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General Information

Ascutney State Park
Copyright: - Vermont Dept. of Forests, Parks & Recreation
Ascutney State Park
Description - In 1935, the state of Vermont, with federal public works funds, purchased a 560-acre parcel from Weston Heights, Inc., and a 640-acre parcel from E.J. York. In 1938, an additional 300 acres were purchased from the Bicknell estate.

The original park, being the summit road, the stone toilet buildings, campsites 1 to 18, and the ranger's quarters had all been completed by 1939 when the CCC camp moved to Okemo. The stonework is all of Ascutney granite. The ranger's quarters and entrance are at an elevation of 550 feet. The summit road climbs a steep path through mixed hardwoods to a parking lot at an elevation of 2,800 feet in a saddle between the south peak and summit. A short hiking trail takes you the additional 344' rise to the summit.

Excellent viewing is offered from points along the summit road and trail. The original fire tower with the cabin removed has been relocated for excellent views in all directions. Another excellent view is found at Brownsville Rock, .25 mile by trail northwest of the summit. This is one of the hang gliding launch sites.

Recreation - Ascutney State Park offers 2,506 acres located in the Windsor and Weathersfield areas. The park offers picnicking, camping, hot showers, mountain hiking trails, fishing and hunting for large game and water fowl.

Mt. Ascutney is considered one of the premier hang gliding sites in New England. Most activity occurs at the West Peak launch site located on the West Windsor Town Forest or at the South Peak launch site located within the park. Both areas are reached by trails originating from the upper parking lot on the Mountain Road.

Cross-country skiing permitted in winter by walking around entrance gate; all facilities closed including restrooms.

Nearby attractions include: A visit to Windsor to view the birthplace of Vermont, the Old Constitution House - State Craft Center and the American Precision Museum. Nearby New Hampshire attractions include: Saint Gaudens National Park, Old Fort #4 and Ruggles Mine.

Climate - Winter daytime temperatures average between 16 and 18 degrees Fahrenheit (between -9 and -8 Celsius). Summer daytime temperatures average between 68 and 70 degrees Fahrenheit (20 and 21 Celsius). Much of the state's precipitation is the result of snow, particularly throughout the mountains. The Heart of Vermont Travel Region has diverse precipitation totals ranging from 40 to 44 inches (102 and 112 centimeters) in the center area of the region decreasing to less than 36 inches (91 centimeters) along the state lines of New York and New Hampshire.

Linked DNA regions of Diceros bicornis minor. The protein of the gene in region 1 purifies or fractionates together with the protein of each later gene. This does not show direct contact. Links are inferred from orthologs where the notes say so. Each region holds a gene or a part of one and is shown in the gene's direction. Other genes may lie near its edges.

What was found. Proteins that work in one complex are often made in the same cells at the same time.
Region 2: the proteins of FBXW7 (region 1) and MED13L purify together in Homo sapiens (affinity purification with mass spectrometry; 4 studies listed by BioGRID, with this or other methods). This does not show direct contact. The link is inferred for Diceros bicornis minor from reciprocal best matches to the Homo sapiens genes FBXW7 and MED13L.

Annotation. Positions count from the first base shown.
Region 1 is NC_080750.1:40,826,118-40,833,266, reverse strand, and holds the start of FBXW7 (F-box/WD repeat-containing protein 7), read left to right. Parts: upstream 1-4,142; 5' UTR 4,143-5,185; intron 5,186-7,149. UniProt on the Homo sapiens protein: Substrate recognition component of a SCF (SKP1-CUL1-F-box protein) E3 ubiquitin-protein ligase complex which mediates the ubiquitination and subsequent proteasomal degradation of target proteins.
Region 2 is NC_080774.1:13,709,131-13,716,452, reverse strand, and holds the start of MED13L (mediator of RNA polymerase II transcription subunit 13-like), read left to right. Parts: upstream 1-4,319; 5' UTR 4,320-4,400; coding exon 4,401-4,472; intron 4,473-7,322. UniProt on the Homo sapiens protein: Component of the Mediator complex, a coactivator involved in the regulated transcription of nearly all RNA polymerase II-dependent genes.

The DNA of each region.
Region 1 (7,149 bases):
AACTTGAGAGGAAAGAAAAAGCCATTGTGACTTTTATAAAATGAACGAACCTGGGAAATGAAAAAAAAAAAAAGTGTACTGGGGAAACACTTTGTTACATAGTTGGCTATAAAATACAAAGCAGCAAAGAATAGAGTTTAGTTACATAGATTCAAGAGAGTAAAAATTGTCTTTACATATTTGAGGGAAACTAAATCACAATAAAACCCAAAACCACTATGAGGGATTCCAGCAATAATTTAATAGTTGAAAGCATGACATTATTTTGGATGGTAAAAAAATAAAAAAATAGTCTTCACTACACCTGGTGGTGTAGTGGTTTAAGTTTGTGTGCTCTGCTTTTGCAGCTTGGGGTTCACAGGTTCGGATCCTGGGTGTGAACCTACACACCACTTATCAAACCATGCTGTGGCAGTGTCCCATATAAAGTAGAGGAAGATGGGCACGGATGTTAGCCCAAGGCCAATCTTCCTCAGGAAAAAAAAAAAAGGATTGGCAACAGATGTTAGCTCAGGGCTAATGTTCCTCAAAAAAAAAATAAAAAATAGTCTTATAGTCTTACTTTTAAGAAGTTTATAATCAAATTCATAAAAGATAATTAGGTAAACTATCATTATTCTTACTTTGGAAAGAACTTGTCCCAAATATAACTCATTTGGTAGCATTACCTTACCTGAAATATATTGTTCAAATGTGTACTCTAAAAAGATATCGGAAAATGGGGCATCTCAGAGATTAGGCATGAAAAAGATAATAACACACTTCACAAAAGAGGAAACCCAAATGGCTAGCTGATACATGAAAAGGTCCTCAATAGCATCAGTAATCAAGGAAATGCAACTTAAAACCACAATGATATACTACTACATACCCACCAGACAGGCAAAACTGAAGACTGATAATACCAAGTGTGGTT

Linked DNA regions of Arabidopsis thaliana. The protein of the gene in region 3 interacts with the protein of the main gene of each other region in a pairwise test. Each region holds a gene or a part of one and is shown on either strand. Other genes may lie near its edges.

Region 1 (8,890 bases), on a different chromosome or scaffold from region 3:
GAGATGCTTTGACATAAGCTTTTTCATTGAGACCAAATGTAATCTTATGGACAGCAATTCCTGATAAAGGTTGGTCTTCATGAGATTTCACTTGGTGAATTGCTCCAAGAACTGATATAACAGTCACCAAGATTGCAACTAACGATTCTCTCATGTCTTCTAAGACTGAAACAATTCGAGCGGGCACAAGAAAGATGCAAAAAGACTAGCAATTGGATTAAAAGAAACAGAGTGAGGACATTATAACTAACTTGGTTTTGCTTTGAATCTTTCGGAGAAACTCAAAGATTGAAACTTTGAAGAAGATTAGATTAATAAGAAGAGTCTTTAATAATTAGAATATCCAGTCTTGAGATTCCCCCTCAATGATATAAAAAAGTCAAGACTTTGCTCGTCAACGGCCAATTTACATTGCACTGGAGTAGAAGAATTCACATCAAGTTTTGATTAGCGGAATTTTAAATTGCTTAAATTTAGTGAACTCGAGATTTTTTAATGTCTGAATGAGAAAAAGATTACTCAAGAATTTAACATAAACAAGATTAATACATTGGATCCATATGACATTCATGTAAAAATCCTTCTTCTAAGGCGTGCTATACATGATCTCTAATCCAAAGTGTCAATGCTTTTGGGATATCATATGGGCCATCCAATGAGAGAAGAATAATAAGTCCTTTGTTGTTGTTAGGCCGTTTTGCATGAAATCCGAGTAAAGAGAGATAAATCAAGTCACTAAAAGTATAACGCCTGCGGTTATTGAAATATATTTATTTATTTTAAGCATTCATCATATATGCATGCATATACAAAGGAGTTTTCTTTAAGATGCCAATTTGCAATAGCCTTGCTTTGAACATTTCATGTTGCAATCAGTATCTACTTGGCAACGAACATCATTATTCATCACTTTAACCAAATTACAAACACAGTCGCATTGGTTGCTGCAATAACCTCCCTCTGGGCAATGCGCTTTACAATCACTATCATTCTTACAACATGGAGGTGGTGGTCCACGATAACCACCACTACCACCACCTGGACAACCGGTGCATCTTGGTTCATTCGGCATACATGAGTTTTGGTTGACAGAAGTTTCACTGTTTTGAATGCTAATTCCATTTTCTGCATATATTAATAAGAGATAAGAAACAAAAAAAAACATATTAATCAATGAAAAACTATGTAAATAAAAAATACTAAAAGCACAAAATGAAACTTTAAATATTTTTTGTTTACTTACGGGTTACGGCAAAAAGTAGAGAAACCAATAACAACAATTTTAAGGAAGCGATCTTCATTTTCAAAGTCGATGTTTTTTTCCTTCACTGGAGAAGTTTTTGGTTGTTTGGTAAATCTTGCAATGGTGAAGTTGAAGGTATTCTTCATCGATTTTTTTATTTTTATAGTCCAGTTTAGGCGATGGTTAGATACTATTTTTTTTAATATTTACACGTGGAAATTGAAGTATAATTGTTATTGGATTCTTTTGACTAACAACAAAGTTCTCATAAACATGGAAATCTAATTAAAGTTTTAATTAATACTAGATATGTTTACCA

Location - From Ascutney take Interstate 91 (Exit 8). Travel 2 miles north on US 5. Bear left onto SR 44A and travel northwest for 1 mile.


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More Information

Contact Information:
Ascutney State Park, 1826 Black Mt. Road , Windsor, VT, 05089, Phone: 802-674-2060

Additional Information:
Albert C. Lord State Forest - Albert C. Lord State Forest is located in southern Vermont near the New Hampshire border. The park is comprised of 64 acres used primarily for hunting and hiking.
Central Vermont - Central Vermont is characterized by beautiful rolling green mountains, crystal clear lakes and rushing streams. Historical sites, museums, ski resorts, challenging multi-use trails, golf courses and more may be found in this picturesque New England region.
Vermont State Parks and Forests - Vermont has over 50 state parks and over 2,200 campsites and shelters available for seasonal use. Most state parks permit cross-country skiing and several permit snowmobiling on designated routes. Vermont also offers over 35 state forests open for recreation use along with four rail trails and nearly a dozen historic sites.

Links:
Vermont State Parks - Official Agency Website

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